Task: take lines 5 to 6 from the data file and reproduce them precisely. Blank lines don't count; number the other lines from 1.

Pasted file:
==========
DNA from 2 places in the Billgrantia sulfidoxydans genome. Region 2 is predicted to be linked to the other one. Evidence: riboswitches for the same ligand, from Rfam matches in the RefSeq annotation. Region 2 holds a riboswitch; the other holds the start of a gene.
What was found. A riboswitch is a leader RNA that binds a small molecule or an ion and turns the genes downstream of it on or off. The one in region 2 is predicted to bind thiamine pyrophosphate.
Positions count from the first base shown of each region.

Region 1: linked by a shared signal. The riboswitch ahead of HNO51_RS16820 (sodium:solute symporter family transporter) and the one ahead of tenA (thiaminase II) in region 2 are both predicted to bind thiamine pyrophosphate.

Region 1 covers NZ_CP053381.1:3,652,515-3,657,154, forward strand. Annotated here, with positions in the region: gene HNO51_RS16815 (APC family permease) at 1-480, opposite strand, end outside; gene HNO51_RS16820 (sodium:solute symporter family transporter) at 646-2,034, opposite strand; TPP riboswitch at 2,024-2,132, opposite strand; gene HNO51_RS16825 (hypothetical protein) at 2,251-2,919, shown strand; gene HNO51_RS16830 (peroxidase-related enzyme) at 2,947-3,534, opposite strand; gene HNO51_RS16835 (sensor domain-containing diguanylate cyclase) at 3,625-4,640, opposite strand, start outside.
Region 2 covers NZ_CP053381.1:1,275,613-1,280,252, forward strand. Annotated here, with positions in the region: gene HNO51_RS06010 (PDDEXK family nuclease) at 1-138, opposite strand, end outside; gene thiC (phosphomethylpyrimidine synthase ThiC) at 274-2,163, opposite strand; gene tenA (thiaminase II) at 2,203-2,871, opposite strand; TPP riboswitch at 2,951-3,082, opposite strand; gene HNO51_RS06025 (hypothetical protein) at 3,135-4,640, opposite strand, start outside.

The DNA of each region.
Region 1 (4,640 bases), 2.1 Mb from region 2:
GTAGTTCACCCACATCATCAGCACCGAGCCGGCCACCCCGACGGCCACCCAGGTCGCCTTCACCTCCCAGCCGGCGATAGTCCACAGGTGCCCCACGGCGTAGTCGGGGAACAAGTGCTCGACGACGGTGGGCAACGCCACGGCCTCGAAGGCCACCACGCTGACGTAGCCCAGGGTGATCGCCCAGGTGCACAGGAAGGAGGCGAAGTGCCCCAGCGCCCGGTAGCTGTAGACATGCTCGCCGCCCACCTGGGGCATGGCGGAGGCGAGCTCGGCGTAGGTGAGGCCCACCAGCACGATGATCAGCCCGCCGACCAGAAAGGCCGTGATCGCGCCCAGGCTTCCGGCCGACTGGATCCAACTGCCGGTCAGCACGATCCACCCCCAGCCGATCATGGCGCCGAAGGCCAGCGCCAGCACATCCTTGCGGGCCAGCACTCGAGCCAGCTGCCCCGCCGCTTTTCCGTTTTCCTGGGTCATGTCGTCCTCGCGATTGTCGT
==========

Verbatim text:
Region 1 covers NZ_CP053381.1:3,652,515-3,657,154, forward strand. Annotated here, with positions in the region: gene HNO51_RS16815 (APC family permease) at 1-480, opposite strand, end outside; gene HNO51_RS16820 (sodium:solute symporter family transporter) at 646-2,034, opposite strand; TPP riboswitch at 2,024-2,132, opposite strand; gene HNO51_RS16825 (hypothetical protein) at 2,251-2,919, shown strand; gene HNO51_RS16830 (peroxidase-related enzyme) at 2,947-3,534, opposite strand; gene HNO51_RS16835 (sensor domain-containing diguanylate cyclase) at 3,625-4,640, opposite strand, start outside.
Region 2 covers NZ_CP053381.1:1,275,613-1,280,252, forward strand. Annotated here, with positions in the region: gene HNO51_RS06010 (PDDEXK family nuclease) at 1-138, opposite strand, end outside; gene thiC (phosphomethylpyrimidine synthase ThiC) at 274-2,163, opposite strand; gene tenA (thiaminase II) at 2,203-2,871, opposite strand; TPP riboswitch at 2,951-3,082, opposite strand; gene HNO51_RS06025 (hypothetical protein) at 3,135-4,640, opposite strand, start outside.